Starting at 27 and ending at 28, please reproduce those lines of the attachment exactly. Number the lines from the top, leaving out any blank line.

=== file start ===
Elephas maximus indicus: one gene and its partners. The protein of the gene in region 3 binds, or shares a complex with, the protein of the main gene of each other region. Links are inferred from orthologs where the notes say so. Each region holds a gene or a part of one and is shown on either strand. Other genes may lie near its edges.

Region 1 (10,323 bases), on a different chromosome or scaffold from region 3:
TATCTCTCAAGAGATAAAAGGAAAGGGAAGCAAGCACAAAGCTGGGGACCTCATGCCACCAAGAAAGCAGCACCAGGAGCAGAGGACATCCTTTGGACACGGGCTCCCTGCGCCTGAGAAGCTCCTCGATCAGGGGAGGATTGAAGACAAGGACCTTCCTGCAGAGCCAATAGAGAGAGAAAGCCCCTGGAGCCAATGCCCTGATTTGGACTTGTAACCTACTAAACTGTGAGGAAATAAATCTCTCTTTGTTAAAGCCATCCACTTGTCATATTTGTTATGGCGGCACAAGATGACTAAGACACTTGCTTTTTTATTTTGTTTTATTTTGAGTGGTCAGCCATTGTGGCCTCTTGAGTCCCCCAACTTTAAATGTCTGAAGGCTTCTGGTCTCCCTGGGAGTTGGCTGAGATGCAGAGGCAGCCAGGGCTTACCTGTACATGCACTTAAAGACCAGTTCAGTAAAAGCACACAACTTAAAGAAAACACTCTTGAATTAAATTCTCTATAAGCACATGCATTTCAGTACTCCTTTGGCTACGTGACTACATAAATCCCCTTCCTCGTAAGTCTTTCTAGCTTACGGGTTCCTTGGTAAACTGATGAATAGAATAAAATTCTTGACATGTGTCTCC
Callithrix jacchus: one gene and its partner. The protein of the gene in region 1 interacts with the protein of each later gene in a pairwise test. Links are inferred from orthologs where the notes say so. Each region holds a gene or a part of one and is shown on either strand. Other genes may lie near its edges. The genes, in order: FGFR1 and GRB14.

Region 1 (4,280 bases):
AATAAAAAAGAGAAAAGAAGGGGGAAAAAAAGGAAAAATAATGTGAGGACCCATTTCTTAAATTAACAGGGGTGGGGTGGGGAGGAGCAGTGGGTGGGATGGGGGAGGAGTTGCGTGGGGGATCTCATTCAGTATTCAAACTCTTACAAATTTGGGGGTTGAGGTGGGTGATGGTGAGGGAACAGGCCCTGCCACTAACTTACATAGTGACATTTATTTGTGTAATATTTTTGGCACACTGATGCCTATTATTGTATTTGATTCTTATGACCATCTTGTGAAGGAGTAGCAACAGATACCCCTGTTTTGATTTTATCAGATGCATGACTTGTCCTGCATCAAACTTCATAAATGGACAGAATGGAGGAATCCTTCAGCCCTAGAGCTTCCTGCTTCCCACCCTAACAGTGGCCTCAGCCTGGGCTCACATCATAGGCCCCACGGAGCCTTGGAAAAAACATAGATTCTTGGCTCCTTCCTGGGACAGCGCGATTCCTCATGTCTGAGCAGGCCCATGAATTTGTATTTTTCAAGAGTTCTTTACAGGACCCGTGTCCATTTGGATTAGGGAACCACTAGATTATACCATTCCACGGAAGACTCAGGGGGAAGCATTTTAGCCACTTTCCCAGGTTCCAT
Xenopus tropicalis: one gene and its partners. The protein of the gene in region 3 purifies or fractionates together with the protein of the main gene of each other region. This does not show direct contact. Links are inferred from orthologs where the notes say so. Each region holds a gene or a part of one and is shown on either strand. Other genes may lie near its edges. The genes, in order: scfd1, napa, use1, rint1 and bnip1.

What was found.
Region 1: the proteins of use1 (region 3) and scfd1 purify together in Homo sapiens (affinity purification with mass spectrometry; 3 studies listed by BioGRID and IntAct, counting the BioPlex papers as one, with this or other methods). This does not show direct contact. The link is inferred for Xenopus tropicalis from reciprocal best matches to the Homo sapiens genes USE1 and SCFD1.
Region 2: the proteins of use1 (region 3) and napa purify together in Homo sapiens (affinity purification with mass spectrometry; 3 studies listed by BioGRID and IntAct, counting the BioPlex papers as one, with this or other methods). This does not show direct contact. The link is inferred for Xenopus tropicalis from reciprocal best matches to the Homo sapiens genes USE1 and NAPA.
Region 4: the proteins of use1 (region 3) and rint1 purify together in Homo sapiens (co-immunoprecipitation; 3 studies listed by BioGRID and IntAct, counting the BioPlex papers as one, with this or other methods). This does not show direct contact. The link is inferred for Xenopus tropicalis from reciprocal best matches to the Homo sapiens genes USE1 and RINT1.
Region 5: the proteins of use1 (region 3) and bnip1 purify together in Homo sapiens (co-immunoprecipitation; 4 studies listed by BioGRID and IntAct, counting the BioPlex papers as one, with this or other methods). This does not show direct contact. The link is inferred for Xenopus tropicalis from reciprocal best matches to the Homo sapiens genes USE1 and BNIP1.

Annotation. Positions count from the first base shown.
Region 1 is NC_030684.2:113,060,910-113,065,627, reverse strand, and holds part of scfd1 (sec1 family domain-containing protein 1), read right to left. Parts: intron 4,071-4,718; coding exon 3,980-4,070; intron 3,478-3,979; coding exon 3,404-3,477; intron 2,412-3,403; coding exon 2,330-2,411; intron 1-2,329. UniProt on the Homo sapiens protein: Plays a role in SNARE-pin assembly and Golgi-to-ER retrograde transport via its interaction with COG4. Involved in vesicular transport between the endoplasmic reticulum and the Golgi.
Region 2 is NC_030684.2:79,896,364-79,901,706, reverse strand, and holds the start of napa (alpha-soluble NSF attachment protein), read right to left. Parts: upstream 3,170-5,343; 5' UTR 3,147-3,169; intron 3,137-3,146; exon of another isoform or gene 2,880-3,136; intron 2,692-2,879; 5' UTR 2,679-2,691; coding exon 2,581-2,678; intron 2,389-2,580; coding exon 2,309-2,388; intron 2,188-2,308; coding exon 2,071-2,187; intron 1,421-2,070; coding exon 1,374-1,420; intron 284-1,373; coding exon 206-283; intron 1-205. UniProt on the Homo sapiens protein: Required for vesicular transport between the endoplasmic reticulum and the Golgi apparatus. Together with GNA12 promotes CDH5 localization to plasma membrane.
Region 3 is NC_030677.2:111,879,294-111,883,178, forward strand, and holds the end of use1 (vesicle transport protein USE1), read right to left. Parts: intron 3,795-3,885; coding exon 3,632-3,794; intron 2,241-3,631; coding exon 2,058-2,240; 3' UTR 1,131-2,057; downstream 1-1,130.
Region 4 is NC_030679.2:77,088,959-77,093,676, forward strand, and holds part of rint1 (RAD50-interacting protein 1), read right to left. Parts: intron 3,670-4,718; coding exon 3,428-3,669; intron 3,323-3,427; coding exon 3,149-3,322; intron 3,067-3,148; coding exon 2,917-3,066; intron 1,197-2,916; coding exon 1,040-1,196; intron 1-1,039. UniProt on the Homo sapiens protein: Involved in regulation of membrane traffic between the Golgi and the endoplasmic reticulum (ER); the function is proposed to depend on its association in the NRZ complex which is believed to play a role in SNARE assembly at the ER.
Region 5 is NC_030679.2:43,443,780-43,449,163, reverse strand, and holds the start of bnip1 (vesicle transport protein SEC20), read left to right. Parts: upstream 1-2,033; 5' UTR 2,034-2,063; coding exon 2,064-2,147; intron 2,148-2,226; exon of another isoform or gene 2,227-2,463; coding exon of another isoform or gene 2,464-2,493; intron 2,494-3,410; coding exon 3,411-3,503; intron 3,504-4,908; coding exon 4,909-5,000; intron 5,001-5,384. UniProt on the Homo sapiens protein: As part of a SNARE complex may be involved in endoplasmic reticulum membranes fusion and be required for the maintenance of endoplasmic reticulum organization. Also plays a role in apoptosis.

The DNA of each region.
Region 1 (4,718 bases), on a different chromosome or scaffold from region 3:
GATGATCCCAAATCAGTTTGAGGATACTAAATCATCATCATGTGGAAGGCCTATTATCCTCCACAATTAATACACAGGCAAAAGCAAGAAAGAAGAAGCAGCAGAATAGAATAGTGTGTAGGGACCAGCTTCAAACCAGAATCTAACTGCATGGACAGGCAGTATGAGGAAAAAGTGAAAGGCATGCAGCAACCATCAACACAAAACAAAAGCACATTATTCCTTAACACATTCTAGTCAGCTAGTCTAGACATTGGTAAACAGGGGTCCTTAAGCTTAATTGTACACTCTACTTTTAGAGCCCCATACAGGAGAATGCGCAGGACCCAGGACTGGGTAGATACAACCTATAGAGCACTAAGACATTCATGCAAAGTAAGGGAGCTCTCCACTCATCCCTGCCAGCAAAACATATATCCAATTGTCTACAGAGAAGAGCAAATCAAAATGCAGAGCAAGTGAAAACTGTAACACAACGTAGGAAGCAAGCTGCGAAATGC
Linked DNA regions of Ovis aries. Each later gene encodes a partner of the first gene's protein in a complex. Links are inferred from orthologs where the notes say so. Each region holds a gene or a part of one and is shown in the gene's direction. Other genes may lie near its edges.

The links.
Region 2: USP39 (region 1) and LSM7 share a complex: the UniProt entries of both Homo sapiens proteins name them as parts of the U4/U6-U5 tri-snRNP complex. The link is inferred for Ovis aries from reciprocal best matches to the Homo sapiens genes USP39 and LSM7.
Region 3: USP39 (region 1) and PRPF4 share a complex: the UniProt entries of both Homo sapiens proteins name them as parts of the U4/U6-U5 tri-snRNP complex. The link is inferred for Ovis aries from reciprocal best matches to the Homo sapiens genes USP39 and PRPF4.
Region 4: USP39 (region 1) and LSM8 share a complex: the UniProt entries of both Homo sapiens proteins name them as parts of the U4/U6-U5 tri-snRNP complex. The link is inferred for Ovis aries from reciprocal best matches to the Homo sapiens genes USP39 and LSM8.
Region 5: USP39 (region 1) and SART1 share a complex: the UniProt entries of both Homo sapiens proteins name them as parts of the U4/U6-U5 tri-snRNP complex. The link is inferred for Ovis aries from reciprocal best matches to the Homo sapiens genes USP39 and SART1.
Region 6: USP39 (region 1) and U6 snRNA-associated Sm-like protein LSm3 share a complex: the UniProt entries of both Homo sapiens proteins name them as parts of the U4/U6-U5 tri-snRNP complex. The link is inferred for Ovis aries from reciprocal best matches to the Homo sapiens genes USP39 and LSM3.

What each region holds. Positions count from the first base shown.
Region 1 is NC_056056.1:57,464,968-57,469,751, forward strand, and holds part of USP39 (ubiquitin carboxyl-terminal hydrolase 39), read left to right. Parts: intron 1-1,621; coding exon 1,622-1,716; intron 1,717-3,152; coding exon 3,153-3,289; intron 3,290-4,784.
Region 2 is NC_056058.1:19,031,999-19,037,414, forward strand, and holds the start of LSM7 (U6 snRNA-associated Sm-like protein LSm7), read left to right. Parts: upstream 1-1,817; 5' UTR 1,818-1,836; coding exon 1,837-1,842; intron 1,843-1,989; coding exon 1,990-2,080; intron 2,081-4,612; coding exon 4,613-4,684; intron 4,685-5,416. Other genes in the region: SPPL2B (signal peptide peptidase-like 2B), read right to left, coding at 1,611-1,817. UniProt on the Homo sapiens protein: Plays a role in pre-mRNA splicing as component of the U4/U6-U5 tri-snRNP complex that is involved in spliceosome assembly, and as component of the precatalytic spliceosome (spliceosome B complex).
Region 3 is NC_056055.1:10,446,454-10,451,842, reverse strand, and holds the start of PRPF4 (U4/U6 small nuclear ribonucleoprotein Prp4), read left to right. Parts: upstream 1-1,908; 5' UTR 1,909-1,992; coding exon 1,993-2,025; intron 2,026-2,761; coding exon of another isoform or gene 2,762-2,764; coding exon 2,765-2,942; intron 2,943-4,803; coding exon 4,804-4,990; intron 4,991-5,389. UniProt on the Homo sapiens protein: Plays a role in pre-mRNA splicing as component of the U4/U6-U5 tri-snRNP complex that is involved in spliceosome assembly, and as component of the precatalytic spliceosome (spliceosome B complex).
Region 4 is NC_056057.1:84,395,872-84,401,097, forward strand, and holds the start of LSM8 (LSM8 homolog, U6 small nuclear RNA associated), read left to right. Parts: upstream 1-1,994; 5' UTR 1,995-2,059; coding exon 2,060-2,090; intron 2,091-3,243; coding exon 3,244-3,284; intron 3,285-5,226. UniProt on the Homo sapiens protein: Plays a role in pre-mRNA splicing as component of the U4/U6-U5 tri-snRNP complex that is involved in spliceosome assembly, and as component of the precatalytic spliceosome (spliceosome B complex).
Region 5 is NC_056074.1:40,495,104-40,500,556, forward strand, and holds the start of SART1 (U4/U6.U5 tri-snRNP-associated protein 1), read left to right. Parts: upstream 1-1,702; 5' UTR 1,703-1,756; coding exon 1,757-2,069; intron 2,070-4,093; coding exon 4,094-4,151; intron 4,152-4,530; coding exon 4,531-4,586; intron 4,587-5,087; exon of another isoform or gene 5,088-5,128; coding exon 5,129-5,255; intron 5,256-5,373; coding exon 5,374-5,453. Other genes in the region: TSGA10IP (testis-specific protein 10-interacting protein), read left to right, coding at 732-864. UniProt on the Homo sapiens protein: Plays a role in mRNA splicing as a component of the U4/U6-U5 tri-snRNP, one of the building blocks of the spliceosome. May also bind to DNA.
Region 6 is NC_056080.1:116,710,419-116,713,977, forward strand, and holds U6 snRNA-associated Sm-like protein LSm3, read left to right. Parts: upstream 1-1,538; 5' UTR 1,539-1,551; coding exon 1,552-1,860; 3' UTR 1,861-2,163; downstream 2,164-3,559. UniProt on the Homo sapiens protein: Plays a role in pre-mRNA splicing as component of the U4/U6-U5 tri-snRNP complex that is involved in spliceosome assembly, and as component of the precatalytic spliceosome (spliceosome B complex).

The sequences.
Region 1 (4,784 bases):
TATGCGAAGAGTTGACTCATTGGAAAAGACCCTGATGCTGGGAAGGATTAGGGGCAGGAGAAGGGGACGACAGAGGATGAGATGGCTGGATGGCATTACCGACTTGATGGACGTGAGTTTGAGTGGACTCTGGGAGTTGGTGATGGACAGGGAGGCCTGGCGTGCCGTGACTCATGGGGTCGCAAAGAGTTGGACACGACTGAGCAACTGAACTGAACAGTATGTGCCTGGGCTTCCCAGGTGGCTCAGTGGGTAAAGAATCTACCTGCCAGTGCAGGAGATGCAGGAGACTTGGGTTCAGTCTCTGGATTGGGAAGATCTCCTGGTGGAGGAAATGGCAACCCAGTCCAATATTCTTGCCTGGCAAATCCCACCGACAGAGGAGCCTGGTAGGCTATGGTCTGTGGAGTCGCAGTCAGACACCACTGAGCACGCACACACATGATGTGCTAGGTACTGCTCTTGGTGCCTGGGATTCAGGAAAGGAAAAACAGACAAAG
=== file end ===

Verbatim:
Region 5: USP39 (region 1) and SART1 share a complex: the UniProt entries of both Homo sapiens proteins name them as parts of the U4/U6-U5 tri-snRNP complex. The link is inferred for Ovis aries from reciprocal best matches to the Homo sapiens genes USP39 and SART1.
Region 6: USP39 (region 1) and U6 snRNA-associated Sm-like protein LSm3 share a complex: the UniProt entries of both Homo sapiens proteins name them as parts of the U4/U6-U5 tri-snRNP complex. The link is inferred for Ovis aries from reciprocal best matches to the Homo sapiens genes USP39 and LSM3.